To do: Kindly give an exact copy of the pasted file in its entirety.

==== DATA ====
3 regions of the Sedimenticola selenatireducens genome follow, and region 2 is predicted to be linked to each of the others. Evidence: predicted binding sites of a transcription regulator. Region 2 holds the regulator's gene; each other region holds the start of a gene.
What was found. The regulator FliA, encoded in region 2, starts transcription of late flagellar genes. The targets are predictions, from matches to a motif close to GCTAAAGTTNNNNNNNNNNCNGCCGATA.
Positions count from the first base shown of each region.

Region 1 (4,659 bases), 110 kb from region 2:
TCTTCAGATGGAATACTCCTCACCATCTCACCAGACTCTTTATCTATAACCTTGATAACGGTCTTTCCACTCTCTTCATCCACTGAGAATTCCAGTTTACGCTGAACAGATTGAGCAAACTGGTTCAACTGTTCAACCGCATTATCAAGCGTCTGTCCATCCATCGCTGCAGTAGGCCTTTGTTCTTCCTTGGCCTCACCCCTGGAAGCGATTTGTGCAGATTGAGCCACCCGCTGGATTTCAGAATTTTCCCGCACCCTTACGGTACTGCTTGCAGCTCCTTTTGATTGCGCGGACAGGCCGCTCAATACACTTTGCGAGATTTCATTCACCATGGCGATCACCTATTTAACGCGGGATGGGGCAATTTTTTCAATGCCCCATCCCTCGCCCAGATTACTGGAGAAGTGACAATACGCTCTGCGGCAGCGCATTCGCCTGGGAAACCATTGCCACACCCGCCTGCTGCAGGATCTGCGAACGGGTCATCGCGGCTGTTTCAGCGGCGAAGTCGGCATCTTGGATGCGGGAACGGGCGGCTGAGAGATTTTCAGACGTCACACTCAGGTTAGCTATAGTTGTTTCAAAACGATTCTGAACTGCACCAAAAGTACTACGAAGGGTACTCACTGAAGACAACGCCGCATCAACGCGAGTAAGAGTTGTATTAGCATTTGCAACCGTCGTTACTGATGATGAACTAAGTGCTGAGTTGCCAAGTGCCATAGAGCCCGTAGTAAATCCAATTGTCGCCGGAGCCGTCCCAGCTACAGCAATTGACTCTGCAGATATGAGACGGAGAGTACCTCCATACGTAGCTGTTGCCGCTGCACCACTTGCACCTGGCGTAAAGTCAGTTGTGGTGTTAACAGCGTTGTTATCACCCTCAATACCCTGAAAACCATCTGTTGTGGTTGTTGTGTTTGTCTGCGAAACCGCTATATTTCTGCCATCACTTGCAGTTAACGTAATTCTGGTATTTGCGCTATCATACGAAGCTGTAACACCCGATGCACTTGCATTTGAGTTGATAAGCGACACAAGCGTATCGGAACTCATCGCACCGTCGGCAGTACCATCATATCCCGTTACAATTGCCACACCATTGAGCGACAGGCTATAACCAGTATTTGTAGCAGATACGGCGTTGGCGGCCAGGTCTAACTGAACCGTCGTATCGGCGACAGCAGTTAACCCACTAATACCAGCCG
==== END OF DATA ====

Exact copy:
3 regions of the Sedimenticola selenatireducens genome follow, and region 2 is predicted to be linked to each of the others. Evidence: predicted binding sites of a transcription regulator. Region 2 holds the regulator's gene; each other region holds the start of a gene.
What was found. The regulator FliA, encoded in region 2, starts transcription of late flagellar genes. The targets are predictions, from matches to a motif close to GCTAAAGTTNNNNNNNNNNCNGCCGATA.
Positions count from the first base shown of each region.

Region 1 (4,659 bases), 110 kb from region 2:
TCTTCAGATGGAATACTCCTCACCATCTCACCAGACTCTTTATCTATAACCTTGATAACGGTCTTTCCACTCTCTTCATCCACTGAGAATTCCAGTTTACGCTGAACAGATTGAGCAAACTGGTTCAACTGTTCAACCGCATTATCAAGCGTCTGTCCATCCATCGCTGCAGTAGGCCTTTGTTCTTCCTTGGCCTCACCCCTGGAAGCGATTTGTGCAGATTGAGCCACCCGCTGGATTTCAGAATTTTCCCGCACCCTTACGGTACTGCTTGCAGCTCCTTTTGATTGCGCGGACAGGCCGCTCAATACACTTTGCGAGATTTCATTCACCATGGCGATCACCTATTTAACGCGGGATGGGGCAATTTTTTCAATGCCCCATCCCTCGCCCAGATTACTGGAGAAGTGACAATACGCTCTGCGGCAGCGCATTCGCCTGGGAAACCATTGCCACACCCGCCTGCTGCAGGATCTGCGAACGGGTCATCGCGGCTGTTTCAGCGGCGAAGTCGGCATCTTGGATGCGGGAACGGGCGGCTGAGAGATTTTCAGACGTCACACTCAGGTTAGCTATAGTTGTTTCAAAACGATTCTGAACTGCACCAAAAGTACTACGAAGGGTACTCACTGAAGACAACGCCGCATCAACGCGAGTAAGAGTTGTATTAGCATTTGCAACCGTCGTTACTGATGATGAACTAAGTGCTGAGTTGCCAAGTGCCATAGAGCCCGTAGTAAATCCAATTGTCGCCGGAGCCGTCCCAGCTACAGCAATTGACTCTGCAGATATGAGACGGAGAGTACCTCCATACGTAGCTGTTGCCGCTGCACCACTTGCACCTGGCGTAAAGTCAGTTGTGGTGTTAACAGCGTTGTTATCACCCTCAATACCCTGAAAACCATCTGTTGTGGTTGTTGTGTTTGTCTGCGAAACCGCTATATTTCTGCCATCACTTGCAGTTAACGTAATTCTGGTATTTGCGCTATCATACGAAGCTGTAACACCCGATGCACTTGCATTTGAGTTGATAAGCGACACAAGCGTATCGGAACTCATCGCACCGTCGGCAGTACCATCATATCCCGTTACAATTGCCACACCATTGAGCGACAGGCTATAACCAGTATTTGTAGCAGATACGGCGTTGGCGGCCAGGTCTAACTGAACCGTCGTATCGGCGACAGCAGTTAACCCACTAATACCAGCCG